The future UK-EU relationship Contents


1.We noted in our report on The progress of the UK’s negotiations on EU withdrawal: December 2017 to March 2018 that we have been undertaking scrutiny of the different types of trade and partnership agreements into which the EU had entered with third countries.

2.On 19 March 2018, the Draft Agreement on the withdrawal of the UK from the EU was published.1 The EU and the UK will now move onto detailed scoping of future relations with a view to reaching agreement on a political declaration on the framework for this future relationship in October 2018. This will be agreed alongside the Article 50 withdrawal agreement and the agreement on the transition period. The European Council agreed its guidelines for the forthcoming negotiations at its March meeting.2

3.The Committee has held several evidence sessions to examine a number of different EU-third country relationships, including those with Canada (the Comprehensive Economic and Trade Agreement), the Association Agreements with Ukraine and Georgia, the series of bilateral agreements with Switzerland, the participation of Norway in the European Economic Area (EEA) and the European Free Trade Area (EFTA), and the partial customs union with Turkey. We outline each of these in this report.

4.The public debate has largely focussed on the trading and economic relationship between the UK and the EU, but the future relationship will also involve much broader matters. Michel Barnier, the EU Commission chief negotiator, explained to us that he envisaged a future relationship based on four pillars—trade, areas of “thematic co-operation” such as aviation and research, justice and home affairs, and security and defence policy.

5.In her speech to the Conservative Party Conference in October 2016, the Prime Minister set out a number of “red lines” for the Government’s approach to the negotiations. These represented commitments to:

She acknowledged that these red lines would mean the UK leaving the Single Market and the Customs Union. In her Lancaster House speech in January 2017, the Prime Minister said that “full Customs Union membership” prevents the UK from negotiating its own comprehensive trade deals, whereas she wanted Britain to be able to negotiate its own trade agreements.3

6.Mr Barnier has interpreted the UK’s red lines on trade as dictating a Canada-style Free Trade Agreement (FTA). In September 2017, he said that the UK’s future relationship with the EU will not “combine the benefits of the Norway model with the weak constraints of the Canada model.”4 He has produced the following slide that demonstrates the current models of EU-third country trading relationships, and how each one matches the UK Government’s red lines.

7.The Prime Minister made clear in her Lancaster House speech that she would “not seek to adopt a model already enjoyed by other countries”.5 The White Paper on the United Kingdom’s exit from, and new partnership with, the EU, published in February 2017, noted that the UK would seek “a new strategic partnership with the EU, including an ambitious and comprehensive Free Trade Agreement and a new customs agreement”.6 In her Florence speech, she rejected what she termed as a “stark and unimaginative choice” between the EEA model and a Canada-style relationship.7 It was suggested to us in Brussels that the future relationship would be a unique arrangement.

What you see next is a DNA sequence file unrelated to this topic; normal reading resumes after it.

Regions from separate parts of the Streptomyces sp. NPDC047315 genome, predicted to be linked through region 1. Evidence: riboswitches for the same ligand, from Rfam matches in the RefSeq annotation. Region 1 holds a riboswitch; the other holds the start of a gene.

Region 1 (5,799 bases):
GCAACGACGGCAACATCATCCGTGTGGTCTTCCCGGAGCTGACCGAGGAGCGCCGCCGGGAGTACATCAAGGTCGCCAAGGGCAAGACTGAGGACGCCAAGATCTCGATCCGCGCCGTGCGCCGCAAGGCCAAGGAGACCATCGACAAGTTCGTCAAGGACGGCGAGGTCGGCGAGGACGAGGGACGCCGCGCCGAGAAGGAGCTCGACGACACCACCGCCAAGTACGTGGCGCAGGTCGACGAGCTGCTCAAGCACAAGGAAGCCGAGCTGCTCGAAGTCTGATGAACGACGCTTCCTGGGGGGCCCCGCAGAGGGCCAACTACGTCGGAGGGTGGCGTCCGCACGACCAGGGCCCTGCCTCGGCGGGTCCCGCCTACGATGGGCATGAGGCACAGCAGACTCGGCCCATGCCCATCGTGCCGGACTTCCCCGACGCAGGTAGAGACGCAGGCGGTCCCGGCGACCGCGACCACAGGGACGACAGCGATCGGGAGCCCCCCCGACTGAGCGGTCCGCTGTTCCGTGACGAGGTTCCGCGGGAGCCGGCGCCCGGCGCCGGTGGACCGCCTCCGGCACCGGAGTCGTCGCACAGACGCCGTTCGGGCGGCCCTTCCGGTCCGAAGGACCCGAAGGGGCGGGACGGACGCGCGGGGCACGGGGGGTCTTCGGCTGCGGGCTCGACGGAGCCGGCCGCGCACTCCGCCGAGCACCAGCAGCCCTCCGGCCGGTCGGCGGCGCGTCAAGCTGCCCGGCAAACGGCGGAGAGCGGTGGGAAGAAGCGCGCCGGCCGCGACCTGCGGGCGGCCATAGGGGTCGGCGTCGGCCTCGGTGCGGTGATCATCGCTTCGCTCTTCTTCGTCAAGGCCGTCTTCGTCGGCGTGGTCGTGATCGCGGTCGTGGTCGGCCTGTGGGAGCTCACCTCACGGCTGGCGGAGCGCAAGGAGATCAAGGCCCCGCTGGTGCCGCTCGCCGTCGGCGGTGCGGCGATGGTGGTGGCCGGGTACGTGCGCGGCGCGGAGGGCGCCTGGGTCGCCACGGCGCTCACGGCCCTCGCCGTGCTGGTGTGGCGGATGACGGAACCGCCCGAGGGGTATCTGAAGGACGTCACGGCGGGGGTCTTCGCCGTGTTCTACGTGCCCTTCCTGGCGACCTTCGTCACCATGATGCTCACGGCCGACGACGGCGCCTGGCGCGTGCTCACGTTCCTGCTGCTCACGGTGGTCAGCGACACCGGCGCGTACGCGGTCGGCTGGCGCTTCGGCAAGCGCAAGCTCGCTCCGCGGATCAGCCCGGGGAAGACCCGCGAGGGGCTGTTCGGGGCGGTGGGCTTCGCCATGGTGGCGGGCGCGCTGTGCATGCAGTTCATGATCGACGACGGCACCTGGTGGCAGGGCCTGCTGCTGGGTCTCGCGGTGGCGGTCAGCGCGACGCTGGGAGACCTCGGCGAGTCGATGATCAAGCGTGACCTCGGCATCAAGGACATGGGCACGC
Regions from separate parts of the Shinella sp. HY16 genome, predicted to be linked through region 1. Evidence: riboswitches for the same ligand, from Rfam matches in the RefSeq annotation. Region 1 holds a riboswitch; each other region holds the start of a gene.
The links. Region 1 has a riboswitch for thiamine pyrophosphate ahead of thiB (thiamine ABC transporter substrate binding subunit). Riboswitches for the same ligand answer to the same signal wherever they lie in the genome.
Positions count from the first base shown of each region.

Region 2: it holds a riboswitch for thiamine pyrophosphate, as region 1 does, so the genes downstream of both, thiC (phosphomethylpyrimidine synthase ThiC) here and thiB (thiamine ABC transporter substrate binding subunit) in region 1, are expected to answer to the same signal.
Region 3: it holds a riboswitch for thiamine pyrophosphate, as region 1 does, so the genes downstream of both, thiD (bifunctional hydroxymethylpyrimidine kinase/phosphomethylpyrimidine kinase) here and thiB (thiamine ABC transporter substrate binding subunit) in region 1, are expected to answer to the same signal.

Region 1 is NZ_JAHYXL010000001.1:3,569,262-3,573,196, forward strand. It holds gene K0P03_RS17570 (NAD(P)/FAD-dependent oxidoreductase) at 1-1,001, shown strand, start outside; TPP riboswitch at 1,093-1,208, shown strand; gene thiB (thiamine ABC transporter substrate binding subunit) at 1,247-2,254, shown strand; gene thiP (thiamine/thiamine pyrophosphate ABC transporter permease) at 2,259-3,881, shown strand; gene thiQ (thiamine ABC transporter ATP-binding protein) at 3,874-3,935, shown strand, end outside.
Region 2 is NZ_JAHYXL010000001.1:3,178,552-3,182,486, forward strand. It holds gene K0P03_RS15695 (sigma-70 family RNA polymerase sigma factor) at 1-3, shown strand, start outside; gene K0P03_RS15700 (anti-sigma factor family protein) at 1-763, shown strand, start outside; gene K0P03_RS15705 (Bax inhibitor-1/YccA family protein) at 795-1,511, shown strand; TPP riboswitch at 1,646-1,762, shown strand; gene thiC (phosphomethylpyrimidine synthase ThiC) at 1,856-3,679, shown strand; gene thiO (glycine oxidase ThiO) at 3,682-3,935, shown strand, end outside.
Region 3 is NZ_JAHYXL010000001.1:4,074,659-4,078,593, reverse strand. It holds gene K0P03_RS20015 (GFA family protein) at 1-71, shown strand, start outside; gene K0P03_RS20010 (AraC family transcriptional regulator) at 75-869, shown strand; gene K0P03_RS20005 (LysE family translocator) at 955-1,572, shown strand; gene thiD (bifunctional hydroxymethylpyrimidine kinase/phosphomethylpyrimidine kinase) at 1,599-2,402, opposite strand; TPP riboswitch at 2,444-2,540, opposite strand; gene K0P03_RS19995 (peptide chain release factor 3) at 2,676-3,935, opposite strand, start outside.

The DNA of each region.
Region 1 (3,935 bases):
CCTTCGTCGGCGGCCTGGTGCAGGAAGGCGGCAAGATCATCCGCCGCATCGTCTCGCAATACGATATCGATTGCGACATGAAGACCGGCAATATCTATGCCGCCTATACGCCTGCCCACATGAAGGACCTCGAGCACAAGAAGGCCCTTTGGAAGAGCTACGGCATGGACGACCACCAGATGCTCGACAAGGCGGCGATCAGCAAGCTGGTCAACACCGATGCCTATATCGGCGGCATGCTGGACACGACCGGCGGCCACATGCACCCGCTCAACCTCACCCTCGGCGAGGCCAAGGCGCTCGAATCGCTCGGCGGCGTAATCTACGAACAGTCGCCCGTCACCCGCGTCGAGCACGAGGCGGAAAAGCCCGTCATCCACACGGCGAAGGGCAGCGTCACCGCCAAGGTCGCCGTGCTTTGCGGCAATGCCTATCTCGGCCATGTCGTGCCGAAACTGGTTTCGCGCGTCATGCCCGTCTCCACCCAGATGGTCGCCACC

The UK as a Member State

8.The EU is currently the UK’s largest trading partner. In 2016, trade between the UK and the EU accounted for 48% of the UK’s total trade with all countries. In 2016, the share of UK exports of goods and services going to the EU was 43%. This comprised exported goods worth over £144 billion and services worth £90 billion.8 The proportion of all UK exports that go to the EU has fallen to 43% from 54% in 2000.

9.Motor vehicles and parts is the largest product group by value of exports: the UK exported £18 billion of motor vehicles and trailers to the EU in 2016. The next largest product group exported to the EU is chemicals and chemical products, £15 billion in 2016. Meanwhile, 37% of UK service exports went to the EU in 2016, down from 40% in 2015. Financial services contributed more than a quarter of the UK’s services exports to the EU (£27 billion out of £90 billion).9 In 2016, 54% of all UK’s imports were from the EU.10

10.The UK’s economy is integrated into the Single Market which allows products and services from one EU Member State to be sold in another without the need for additional checks. The Single Market aims to make trade easier between Member States, through the free movement of goods, people, services and capital, and through the introduction of rules that remove barriers to trade, and harmonise national rules at EU level. The EU Customs Union is an agreement among EU Member States under which each country has agreed to be bound by the same common external tariffs on imports from third countries, and to remove tariffs from trade in goods between countries within the Union. The common external tariff is part of the EU’s Common Commercial Policy.

11.There are other legal requirements on Member States governing their ability to trade within the EU, such as rules on data protection and common product, environmental and labour standards. There are also broader programmes of economic importance that flank the trade relationship, such as co-operation on research and innovation, and rules on competition and state aid. Outside the Single Market, the UK and the EU will have to agree the level of interaction that the UK has with these institutions and structures.

8 House of Commons Library, Statistics on UK-EU trade, 19 December 2017

10 House of Commons Library, Statistics on UK-EU trade, 19 December 2017

Published: 4 April 2018